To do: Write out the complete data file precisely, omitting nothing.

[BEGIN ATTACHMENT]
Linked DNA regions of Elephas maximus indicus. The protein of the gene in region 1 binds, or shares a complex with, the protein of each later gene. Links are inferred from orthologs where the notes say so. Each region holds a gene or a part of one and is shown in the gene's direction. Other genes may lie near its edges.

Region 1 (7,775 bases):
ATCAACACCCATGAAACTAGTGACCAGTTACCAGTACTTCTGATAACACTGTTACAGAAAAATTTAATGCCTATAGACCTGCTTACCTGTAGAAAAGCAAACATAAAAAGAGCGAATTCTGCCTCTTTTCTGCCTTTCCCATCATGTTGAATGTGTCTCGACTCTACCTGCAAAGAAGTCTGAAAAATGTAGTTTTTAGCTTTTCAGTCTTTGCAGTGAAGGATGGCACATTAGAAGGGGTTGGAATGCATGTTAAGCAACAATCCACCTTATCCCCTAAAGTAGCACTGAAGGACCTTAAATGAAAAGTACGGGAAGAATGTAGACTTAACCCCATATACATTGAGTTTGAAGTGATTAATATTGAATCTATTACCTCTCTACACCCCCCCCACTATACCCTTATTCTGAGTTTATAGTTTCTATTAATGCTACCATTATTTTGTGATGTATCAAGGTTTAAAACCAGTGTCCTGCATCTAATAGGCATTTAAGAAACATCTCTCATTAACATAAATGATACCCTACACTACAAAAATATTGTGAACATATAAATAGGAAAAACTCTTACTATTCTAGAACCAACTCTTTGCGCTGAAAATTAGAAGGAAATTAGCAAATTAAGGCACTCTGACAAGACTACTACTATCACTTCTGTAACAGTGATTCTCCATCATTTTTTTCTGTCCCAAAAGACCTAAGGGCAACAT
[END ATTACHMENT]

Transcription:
Linked DNA regions of Elephas maximus indicus. The protein of the gene in region 1 binds, or shares a complex with, the protein of each later gene. Links are inferred from orthologs where the notes say so. Each region holds a gene or a part of one and is shown in the gene's direction. Other genes may lie near its edges.

Region 1 (7,775 bases):
ATCAACACCCATGAAACTAGTGACCAGTTACCAGTACTTCTGATAACACTGTTACAGAAAAATTTAATGCCTATAGACCTGCTTACCTGTAGAAAAGCAAACATAAAAAGAGCGAATTCTGCCTCTTTTCTGCCTTTCCCATCATGTTGAATGTGTCTCGACTCTACCTGCAAAGAAGTCTGAAAAATGTAGTTTTTAGCTTTTCAGTCTTTGCAGTGAAGGATGGCACATTAGAAGGGGTTGGAATGCATGTTAAGCAACAATCCACCTTATCCCCTAAAGTAGCACTGAAGGACCTTAAATGAAAAGTACGGGAAGAATGTAGACTTAACCCCATATACATTGAGTTTGAAGTGATTAATATTGAATCTATTACCTCTCTACACCCCCCCCACTATACCCTTATTCTGAGTTTATAGTTTCTATTAATGCTACCATTATTTTGTGATGTATCAAGGTTTAAAACCAGTGTCCTGCATCTAATAGGCATTTAAGAAACATCTCTCATTAACATAAATGATACCCTACACTACAAAAATATTGTGAACATATAAATAGGAAAAACTCTTACTATTCTAGAACCAACTCTTTGCGCTGAAAATTAGAAGGAAATTAGCAAATTAAGGCACTCTGACAAGACTACTACTATCACTTCTGTAACAGTGATTCTCCATCATTTTTTTCTGTCCCAAAAGACCTAAGGGCAACAT